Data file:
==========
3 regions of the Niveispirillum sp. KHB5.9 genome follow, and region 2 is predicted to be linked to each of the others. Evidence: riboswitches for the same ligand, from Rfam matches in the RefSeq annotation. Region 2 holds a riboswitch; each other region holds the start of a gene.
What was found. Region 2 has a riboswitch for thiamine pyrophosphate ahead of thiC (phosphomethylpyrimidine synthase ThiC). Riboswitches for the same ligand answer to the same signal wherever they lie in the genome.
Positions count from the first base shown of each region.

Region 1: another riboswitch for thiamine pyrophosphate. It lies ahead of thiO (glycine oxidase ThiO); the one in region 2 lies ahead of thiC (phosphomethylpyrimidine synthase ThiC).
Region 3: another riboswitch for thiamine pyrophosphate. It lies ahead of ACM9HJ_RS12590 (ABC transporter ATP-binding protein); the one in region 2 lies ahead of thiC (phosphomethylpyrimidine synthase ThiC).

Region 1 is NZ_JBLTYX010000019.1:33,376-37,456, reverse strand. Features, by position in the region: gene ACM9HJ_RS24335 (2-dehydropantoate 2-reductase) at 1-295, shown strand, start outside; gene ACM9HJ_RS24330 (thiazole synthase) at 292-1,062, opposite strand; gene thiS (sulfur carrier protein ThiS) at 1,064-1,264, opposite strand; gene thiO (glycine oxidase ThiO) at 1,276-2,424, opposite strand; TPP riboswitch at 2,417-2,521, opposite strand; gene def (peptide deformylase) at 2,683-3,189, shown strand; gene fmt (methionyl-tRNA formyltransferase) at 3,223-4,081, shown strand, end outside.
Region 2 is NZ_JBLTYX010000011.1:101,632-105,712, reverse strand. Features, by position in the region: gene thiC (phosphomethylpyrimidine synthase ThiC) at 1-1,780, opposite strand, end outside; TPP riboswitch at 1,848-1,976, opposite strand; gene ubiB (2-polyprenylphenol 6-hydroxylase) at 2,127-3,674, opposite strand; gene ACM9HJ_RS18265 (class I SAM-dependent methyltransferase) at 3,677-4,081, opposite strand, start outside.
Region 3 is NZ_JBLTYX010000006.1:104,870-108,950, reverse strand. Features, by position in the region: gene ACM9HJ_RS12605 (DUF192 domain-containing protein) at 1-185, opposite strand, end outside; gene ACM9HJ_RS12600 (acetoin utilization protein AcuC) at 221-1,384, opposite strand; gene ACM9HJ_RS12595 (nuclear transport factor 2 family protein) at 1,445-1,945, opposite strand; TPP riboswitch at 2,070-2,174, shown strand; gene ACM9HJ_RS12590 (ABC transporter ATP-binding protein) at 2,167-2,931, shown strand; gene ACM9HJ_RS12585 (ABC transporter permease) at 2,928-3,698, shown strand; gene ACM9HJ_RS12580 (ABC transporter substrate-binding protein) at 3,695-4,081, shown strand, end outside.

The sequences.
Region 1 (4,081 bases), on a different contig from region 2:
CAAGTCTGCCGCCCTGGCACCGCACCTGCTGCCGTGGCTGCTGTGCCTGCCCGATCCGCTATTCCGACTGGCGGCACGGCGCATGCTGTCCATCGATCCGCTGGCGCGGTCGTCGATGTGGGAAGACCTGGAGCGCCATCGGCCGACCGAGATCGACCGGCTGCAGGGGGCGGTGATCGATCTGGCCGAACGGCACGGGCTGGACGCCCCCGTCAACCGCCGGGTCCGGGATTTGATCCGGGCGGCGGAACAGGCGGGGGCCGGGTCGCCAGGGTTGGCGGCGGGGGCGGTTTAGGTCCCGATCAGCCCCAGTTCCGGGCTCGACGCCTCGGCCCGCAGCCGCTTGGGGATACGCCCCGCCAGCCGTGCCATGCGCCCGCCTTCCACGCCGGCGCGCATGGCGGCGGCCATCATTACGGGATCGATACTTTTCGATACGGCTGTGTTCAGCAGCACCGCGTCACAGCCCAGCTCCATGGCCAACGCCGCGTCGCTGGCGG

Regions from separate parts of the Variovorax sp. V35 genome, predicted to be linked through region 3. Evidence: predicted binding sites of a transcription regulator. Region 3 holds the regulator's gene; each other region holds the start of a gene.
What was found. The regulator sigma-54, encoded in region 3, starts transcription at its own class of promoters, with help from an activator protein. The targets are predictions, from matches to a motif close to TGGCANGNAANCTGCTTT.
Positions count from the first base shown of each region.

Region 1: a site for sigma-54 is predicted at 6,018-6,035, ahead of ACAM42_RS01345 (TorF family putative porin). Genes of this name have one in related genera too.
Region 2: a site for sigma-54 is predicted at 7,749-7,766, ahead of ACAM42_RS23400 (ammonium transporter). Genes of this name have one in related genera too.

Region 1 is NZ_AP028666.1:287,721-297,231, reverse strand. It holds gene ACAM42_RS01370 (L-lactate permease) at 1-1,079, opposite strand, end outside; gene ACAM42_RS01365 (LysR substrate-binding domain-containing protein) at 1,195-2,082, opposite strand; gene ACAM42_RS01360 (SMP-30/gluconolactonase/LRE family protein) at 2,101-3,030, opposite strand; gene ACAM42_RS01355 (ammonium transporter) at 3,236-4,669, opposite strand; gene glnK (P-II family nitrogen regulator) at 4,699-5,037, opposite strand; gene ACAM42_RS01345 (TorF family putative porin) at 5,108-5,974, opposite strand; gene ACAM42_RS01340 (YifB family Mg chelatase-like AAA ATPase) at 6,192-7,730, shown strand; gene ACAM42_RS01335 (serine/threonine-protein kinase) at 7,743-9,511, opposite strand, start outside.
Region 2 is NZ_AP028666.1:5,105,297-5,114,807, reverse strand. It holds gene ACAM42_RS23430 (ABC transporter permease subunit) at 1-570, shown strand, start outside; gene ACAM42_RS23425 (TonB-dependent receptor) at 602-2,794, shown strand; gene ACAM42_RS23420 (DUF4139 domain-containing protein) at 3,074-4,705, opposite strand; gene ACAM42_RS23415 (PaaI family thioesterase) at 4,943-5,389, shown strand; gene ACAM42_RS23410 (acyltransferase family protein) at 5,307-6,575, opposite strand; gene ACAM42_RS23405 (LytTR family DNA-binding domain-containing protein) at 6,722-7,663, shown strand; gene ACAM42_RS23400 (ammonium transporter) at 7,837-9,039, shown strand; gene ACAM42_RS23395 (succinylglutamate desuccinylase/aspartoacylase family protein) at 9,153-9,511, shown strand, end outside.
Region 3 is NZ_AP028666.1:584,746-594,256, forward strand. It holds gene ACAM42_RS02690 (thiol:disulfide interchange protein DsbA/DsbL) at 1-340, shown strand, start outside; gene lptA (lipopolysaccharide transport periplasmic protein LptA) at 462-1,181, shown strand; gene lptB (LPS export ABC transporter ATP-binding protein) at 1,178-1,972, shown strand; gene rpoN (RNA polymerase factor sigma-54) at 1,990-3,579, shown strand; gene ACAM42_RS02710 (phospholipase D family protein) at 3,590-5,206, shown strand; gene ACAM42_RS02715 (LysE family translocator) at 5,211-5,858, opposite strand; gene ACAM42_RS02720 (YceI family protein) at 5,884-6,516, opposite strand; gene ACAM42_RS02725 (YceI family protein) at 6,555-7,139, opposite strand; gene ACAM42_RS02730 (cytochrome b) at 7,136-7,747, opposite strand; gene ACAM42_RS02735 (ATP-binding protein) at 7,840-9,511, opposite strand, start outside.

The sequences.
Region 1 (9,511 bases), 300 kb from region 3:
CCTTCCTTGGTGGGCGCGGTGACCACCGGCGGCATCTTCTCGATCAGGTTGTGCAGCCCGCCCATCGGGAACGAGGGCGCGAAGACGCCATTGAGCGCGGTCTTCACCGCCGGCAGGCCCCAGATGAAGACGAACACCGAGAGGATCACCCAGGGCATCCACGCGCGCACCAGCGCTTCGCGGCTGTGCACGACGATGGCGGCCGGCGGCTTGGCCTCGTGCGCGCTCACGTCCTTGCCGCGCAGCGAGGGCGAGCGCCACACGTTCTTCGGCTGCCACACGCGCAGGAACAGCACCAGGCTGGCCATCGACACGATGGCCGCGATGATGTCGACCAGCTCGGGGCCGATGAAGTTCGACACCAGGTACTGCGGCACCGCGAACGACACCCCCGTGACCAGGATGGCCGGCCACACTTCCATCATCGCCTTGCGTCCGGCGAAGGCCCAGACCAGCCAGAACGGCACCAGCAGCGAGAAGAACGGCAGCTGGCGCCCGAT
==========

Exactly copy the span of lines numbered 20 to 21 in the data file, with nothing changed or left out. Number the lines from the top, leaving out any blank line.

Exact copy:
The sequences.
Region 1 (9,511 bases), 300 kb from region 3: